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Early ART holds promise but a few concerns remain

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The Indian Express
07 July 2013

Just a month ago, medical journals were avidly debating how after 30 years there was no consensus on 'when to start' treatment for HIV. Then, the controversy surrounding when to start treatment was addressed in two debate articles published in BMC Medicine. Just three days ago, World Health Organisation recommended new guidelines on the use for anti– retroviral drugs for treating and preventing HIV infection and the big question now is whether it is 'doable' or will the debate continue to rage on?

As part of its effort to know the epidemic better, India has improved its surveillance system in recent years and increased the number of population groups covered. What was once a poorly understood disease has become a treatable condition. According to recent estimates there are 2.1 million people living with HIV in the country out of which 6.5 lakh are on anti–retroviral treatment. National AIDS Control Organisation officials admit though that another 17 lakh are registered for treatment and it will take a couple of years to actually implement the new WHO guidelines.


New HIV treatment guidelines offer hope

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The Times of India
07 July 2013
New Delhi, India.

A new set of HIV treatment and prevention guidelines have been issued by the World Health Organisation, recommending anti–retroviral therapy earlier than it was administered before. Information regarding new guidelines was disseminated among HIV–positive persons by non government organisations at a programme here on Thursday.

The guidelines are based on scientific evidence that early initiation of ART can help people with HIV to live longer, healthier lives, and substantially reduce the risk of transmitting HIV to others. "The new recommendations encourage all countries to initiate treatment in adults living with HIV when their specific (CD4) cell count falls to 500 cells per unit or less against the old norm of 350 cells per unit. This is the time the immune system is still strong," said Dr BB Rewari from National AIDS Control Organisation (NACO).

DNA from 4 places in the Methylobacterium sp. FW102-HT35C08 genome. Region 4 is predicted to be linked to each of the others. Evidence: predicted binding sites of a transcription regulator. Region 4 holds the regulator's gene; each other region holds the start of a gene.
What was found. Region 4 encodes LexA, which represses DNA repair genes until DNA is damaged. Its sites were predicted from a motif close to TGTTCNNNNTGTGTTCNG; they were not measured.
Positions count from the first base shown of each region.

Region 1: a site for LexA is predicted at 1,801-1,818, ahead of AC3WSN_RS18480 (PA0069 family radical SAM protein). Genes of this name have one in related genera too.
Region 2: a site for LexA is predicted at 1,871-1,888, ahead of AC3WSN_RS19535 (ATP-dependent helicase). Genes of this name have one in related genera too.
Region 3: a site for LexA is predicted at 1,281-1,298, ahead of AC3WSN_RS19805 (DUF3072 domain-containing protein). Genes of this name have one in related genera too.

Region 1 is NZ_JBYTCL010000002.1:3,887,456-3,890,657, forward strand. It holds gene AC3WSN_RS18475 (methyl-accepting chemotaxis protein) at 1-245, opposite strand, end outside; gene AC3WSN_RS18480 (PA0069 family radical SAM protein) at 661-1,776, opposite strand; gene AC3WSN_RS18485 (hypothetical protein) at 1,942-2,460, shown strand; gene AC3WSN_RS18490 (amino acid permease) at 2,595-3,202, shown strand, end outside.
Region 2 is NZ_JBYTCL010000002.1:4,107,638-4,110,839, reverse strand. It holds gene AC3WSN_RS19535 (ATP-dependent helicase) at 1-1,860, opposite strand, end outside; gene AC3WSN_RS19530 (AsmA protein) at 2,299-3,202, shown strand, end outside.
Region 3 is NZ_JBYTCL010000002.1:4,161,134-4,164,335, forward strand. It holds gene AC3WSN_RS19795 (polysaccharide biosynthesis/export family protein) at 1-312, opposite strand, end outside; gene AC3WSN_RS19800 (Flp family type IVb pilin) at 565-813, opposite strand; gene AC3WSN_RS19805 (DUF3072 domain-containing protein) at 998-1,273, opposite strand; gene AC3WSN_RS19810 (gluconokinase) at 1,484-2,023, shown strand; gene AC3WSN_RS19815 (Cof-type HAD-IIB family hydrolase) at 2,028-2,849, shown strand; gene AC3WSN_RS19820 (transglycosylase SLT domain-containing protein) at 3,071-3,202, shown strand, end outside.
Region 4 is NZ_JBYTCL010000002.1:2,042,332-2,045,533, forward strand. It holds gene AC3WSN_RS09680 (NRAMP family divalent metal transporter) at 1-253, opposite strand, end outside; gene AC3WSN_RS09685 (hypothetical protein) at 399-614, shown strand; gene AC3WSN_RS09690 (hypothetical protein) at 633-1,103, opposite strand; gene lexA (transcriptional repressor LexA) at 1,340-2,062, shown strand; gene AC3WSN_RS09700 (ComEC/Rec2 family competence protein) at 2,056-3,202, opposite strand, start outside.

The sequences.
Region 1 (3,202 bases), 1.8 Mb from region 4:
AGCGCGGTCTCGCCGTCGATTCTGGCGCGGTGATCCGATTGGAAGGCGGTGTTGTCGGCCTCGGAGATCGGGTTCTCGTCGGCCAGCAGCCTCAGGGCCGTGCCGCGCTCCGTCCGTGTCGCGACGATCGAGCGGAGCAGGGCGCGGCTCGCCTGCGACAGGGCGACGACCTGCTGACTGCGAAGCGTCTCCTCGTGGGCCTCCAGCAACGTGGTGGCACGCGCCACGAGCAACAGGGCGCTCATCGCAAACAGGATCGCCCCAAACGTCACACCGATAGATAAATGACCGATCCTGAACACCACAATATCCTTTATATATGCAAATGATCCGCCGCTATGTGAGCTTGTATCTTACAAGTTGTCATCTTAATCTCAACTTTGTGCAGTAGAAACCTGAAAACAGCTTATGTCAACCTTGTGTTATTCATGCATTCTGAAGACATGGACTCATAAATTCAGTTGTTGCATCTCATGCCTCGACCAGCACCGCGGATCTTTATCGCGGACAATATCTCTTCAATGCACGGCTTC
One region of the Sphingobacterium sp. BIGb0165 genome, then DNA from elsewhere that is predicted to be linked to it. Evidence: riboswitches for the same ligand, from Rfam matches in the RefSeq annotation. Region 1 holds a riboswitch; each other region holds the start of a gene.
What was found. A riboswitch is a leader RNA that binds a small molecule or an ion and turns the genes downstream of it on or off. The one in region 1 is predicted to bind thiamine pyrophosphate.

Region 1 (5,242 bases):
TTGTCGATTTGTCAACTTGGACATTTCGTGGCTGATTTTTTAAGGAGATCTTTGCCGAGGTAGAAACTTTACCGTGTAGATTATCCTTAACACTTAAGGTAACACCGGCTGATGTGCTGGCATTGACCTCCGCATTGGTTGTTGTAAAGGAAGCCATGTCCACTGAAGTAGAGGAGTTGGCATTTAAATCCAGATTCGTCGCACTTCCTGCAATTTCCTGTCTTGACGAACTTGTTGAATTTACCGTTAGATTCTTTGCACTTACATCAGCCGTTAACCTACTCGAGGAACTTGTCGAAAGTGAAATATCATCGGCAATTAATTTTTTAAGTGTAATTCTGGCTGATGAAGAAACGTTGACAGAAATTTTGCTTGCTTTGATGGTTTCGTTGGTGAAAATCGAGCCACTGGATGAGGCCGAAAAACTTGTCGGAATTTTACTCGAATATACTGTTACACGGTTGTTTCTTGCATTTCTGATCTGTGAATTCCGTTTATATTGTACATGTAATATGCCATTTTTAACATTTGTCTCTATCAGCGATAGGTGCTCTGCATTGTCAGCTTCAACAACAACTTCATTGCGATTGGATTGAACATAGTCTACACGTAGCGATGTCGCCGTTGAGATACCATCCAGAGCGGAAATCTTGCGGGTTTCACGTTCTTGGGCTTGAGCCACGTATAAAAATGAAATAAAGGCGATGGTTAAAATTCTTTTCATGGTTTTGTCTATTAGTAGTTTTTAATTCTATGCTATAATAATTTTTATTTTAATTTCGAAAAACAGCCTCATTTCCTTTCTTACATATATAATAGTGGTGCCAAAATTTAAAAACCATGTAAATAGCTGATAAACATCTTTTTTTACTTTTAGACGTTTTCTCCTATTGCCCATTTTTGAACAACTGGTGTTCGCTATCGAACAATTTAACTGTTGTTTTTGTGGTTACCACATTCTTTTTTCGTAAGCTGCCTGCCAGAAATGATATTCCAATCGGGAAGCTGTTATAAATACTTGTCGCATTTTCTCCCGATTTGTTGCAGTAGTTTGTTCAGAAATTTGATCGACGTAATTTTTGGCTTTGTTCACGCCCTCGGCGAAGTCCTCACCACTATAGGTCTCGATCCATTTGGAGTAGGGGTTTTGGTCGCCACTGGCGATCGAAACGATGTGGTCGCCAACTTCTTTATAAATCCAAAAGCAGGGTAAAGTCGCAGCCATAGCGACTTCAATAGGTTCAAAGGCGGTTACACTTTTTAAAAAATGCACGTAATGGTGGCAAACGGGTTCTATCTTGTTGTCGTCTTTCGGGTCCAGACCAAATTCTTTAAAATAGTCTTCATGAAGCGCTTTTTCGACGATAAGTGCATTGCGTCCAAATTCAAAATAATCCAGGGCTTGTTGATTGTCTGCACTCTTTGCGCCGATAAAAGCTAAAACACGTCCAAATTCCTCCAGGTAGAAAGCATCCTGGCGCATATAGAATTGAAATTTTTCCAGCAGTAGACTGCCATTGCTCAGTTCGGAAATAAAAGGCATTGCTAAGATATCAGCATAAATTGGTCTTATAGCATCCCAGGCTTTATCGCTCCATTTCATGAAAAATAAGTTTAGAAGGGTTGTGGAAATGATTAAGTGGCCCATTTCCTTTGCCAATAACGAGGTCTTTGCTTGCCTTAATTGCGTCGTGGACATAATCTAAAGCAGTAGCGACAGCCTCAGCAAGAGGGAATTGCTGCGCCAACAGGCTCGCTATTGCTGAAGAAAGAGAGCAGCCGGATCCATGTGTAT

Stem-cell therapy ‘wipes out’ HIV in two patients

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Times of India
04 July 2013

Two men with HIV have been offAIDSdrugsforseveralmonthsafter receiving stem–cell transplants that appear to have cleared the virus from their bodies, researchers said on Wednesday.

Thepatients–whoweretreatedin Boston and had been on long–term drugtherapytocontroltheirHIV–received stem–cell transplants after developing lymphoma, a type of blood cancer.


National AIDS programme gets Rs 2,550 crore

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Zee News
03 March 2013
New Delhi, India

The Cabinet Committee on Economic Affairs Thursday approved a proposal for the implementation of National AIDS Control Support Project (NACSP) under the National AIDS Control Programme (NACP) at an outlay of Rs.2,550 crore, an official statement said.

The NACSP will contribute towards intensifying and consolidating prevention services with a focus on highly vulnerable populations, high risk groups and bridge population.

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It will also focus on institutional strengthening and financial management.

The NACP is financed by the Indian government and the World Bank in equal proportion. Presently, the fourth phase of NACP (2012-17) is going on.

Earlier this month, the World Bank approved the fourth of a series of credits aimed at supporting India`s AIDS control programme which seeks to curb the spread of HIV.

The $255 million credit to the National AIDS Control Support Project will help accelerate AIDS prevention programs by targeting vulnerable groups at high risk of infection.

Some 2.4 million Indians are presently living with HIV-AIDS. It ranks third after South Africa and Nigeria in HIV-AIDS cases.

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Baby born with HIV 'cured'

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The Telegraph
03 March 2013

A baby girl who was born with HIV has been cured after very early treatment with standard drug therapy, US researchers have said, in a potentially ground-breaking case that could offer insights on how to eradicate HIV infection in its youngest victims.

The child's story is the first account of an infant achieving a so-called functional cure, a rare event in which a person achieves remission without the need for drugs and standard blood tests show no signs that the virus is making copies of itself.

More testing needs to be done to see if the treatment would have the same effect on other children, but the results could change the way high-risk babies are treated and possibly lead to a cure for children with HIV, the virus that causes AIDS.


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